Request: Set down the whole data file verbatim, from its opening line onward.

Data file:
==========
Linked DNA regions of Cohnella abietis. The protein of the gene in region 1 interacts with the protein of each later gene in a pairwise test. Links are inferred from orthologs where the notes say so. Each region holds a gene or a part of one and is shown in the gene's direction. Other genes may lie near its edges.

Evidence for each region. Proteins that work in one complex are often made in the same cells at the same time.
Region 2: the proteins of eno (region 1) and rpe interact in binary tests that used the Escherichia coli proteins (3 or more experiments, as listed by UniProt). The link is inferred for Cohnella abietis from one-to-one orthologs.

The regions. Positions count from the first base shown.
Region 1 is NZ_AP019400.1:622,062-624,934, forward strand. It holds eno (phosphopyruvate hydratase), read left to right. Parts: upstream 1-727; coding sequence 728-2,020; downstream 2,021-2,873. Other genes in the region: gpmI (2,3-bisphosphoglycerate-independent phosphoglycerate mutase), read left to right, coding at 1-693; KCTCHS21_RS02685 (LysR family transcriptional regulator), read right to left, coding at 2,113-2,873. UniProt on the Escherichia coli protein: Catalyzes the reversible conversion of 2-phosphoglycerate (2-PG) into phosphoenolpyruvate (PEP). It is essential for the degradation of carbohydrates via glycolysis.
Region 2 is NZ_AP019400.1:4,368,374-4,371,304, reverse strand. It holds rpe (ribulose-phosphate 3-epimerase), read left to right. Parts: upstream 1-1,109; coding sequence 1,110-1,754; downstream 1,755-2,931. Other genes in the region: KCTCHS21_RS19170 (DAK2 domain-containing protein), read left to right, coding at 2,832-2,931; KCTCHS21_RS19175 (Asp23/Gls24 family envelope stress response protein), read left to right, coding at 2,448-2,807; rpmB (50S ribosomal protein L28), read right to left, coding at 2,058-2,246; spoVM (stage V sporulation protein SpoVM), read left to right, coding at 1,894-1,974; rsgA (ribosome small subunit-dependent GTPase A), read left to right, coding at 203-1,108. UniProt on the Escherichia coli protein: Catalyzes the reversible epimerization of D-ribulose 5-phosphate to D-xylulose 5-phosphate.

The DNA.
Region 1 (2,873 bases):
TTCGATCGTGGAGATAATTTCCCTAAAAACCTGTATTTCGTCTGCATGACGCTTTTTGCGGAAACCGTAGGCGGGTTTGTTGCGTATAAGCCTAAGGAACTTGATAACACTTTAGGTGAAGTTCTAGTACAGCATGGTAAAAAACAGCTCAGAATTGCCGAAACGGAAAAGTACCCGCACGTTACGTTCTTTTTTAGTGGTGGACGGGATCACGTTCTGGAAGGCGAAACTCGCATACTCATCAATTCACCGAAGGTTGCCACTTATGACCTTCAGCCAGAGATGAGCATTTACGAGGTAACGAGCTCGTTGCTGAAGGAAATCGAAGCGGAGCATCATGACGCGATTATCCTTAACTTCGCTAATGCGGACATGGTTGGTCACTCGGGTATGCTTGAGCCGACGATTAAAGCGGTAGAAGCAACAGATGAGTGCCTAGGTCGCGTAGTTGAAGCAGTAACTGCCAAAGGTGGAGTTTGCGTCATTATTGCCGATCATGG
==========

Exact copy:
Linked DNA regions of Cohnella abietis. The protein of the gene in region 1 interacts with the protein of each later gene in a pairwise test. Links are inferred from orthologs where the notes say so. Each region holds a gene or a part of one and is shown in the gene's direction. Other genes may lie near its edges.

Evidence for each region. Proteins that work in one complex are often made in the same cells at the same time.
Region 2: the proteins of eno (region 1) and rpe interact in binary tests that used the Escherichia coli proteins (3 or more experiments, as listed by UniProt). The link is inferred for Cohnella abietis from one-to-one orthologs.

The regions. Positions count from the first base shown.
Region 1 is NZ_AP019400.1:622,062-624,934, forward strand. It holds eno (phosphopyruvate hydratase), read left to right. Parts: upstream 1-727; coding sequence 728-2,020; downstream 2,021-2,873. Other genes in the region: gpmI (2,3-bisphosphoglycerate-independent phosphoglycerate mutase), read left to right, coding at 1-693; KCTCHS21_RS02685 (LysR family transcriptional regulator), read right to left, coding at 2,113-2,873. UniProt on the Escherichia coli protein: Catalyzes the reversible conversion of 2-phosphoglycerate (2-PG) into phosphoenolpyruvate (PEP). It is essential for the degradation of carbohydrates via glycolysis.
Region 2 is NZ_AP019400.1:4,368,374-4,371,304, reverse strand. It holds rpe (ribulose-phosphate 3-epimerase), read left to right. Parts: upstream 1-1,109; coding sequence 1,110-1,754; downstream 1,755-2,931. Other genes in the region: KCTCHS21_RS19170 (DAK2 domain-containing protein), read left to right, coding at 2,832-2,931; KCTCHS21_RS19175 (Asp23/Gls24 family envelope stress response protein), read left to right, coding at 2,448-2,807; rpmB (50S ribosomal protein L28), read right to left, coding at 2,058-2,246; spoVM (stage V sporulation protein SpoVM), read left to right, coding at 1,894-1,974; rsgA (ribosome small subunit-dependent GTPase A), read left to right, coding at 203-1,108. UniProt on the Escherichia coli protein: Catalyzes the reversible epimerization of D-ribulose 5-phosphate to D-xylulose 5-phosphate.

The DNA.
Region 1 (2,873 bases):
TTCGATCGTGGAGATAATTTCCCTAAAAACCTGTATTTCGTCTGCATGACGCTTTTTGCGGAAACCGTAGGCGGGTTTGTTGCGTATAAGCCTAAGGAACTTGATAACACTTTAGGTGAAGTTCTAGTACAGCATGGTAAAAAACAGCTCAGAATTGCCGAAACGGAAAAGTACCCGCACGTTACGTTCTTTTTTAGTGGTGGACGGGATCACGTTCTGGAAGGCGAAACTCGCATACTCATCAATTCACCGAAGGTTGCCACTTATGACCTTCAGCCAGAGATGAGCATTTACGAGGTAACGAGCTCGTTGCTGAAGGAAATCGAAGCGGAGCATCATGACGCGATTATCCTTAACTTCGCTAATGCGGACATGGTTGGTCACTCGGGTATGCTTGAGCCGACGATTAAAGCGGTAGAAGCAACAGATGAGTGCCTAGGTCGCGTAGTTGAAGCAGTAACTGCCAAAGGTGGAGTTTGCGTCATTATTGCCGATCATGG